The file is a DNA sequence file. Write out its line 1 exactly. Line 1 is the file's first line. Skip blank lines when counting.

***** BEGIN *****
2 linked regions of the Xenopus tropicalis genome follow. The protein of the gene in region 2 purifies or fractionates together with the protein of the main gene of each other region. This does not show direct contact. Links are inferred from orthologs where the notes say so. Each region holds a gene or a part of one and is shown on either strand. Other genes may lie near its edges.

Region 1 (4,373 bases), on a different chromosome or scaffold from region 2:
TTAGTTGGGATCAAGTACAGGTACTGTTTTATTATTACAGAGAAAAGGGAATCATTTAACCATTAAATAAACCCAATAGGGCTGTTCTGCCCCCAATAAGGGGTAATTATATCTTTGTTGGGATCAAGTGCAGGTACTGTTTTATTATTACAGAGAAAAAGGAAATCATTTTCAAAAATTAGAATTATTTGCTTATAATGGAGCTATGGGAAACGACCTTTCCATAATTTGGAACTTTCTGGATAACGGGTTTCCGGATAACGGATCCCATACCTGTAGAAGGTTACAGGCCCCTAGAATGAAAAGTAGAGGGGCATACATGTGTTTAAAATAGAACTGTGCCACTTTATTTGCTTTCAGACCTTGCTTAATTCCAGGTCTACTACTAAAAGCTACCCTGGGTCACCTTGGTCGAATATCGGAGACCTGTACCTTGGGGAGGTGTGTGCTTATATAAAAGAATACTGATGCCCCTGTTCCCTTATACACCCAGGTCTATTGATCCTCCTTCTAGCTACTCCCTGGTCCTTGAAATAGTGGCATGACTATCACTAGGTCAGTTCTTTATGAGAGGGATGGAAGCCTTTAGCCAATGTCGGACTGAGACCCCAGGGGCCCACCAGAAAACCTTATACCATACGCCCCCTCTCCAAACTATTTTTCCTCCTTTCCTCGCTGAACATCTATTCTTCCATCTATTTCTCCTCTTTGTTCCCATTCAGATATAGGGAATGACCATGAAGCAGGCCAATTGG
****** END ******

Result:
2 linked regions of the Xenopus tropicalis genome follow. The protein of the gene in region 2 purifies or fractionates together with the protein of the main gene of each other region. This does not show direct contact. Links are inferred from orthologs where the notes say so. Each region holds a gene or a part of one and is shown on either strand. Other genes may lie near its edges.